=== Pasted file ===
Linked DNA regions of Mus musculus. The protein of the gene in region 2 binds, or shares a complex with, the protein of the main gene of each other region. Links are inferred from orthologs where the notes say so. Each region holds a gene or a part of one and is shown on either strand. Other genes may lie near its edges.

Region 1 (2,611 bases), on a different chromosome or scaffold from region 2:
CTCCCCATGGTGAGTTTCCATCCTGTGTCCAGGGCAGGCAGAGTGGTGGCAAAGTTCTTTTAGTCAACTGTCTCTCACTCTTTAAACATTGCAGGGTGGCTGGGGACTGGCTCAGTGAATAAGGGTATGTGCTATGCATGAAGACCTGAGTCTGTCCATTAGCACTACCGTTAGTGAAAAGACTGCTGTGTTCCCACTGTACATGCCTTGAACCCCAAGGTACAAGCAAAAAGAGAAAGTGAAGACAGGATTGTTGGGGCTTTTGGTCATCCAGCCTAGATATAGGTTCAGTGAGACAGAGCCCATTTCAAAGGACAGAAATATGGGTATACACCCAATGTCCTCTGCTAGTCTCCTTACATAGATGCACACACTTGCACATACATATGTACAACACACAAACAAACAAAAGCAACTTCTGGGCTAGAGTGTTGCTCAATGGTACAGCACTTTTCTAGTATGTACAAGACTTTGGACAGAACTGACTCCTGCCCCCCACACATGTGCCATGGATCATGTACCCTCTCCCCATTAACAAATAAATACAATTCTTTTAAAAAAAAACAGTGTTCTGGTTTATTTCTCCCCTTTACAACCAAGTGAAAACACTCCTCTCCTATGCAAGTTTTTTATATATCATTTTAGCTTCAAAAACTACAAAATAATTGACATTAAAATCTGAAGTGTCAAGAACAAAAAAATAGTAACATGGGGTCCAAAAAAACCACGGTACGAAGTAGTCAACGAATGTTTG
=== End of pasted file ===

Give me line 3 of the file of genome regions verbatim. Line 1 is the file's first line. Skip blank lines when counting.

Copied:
CTCCCCATGGTGAGTTTCCATCCTGTGTCCAGGGCAGGCAGAGTGGTGGCAAAGTTCTTTTAGTCAACTGTCTCTCACTCTTTAAACATTGCAGGGTGGCTGGGGACTGGCTCAGTGAATAAGGGTATGTGCTATGCATGAAGACCTGAGTCTGTCCATTAGCACTACCGTTAGTGAAAAGACTGCTGTGTTCCCACTGTACATGCCTTGAACCCCAAGGTACAAGCAAAAAGAGAAAGTGAAGACAGGATTGTTGGGGCTTTTGGTCATCCAGCCTAGATATAGGTTCAGTGAGACAGAGCCCATTTCAAAGGACAGAAATATGGGTATACACCCAATGTCCTCTGCTAGTCTCCTTACATAGATGCACACACTTGCACATACATATGTACAACACACAAACAAACAAAAGCAACTTCTGGGCTAGAGTGTTGCTCAATGGTACAGCACTTTTCTAGTATGTACAAGACTTTGGACAGAACTGACTCCTGCCCCCCACACATGTGCCATGGATCATGTACCCTCTCCCCATTAACAAATAAATACAATTCTTTTAAAAAAAAACAGTGTTCTGGTTTATTTCTCCCCTTTACAACCAAGTGAAAACACTCCTCTCCTATGCAAGTTTTTTATATATCATTTTAGCTTCAAAAACTACAAAATAATTGACATTAAAATCTGAAGTGTCAAGAACAAAAAAATAGTAACATGGGGTCCAAAAAAACCACGGTACGAAGTAGTCAACGAATGTTTG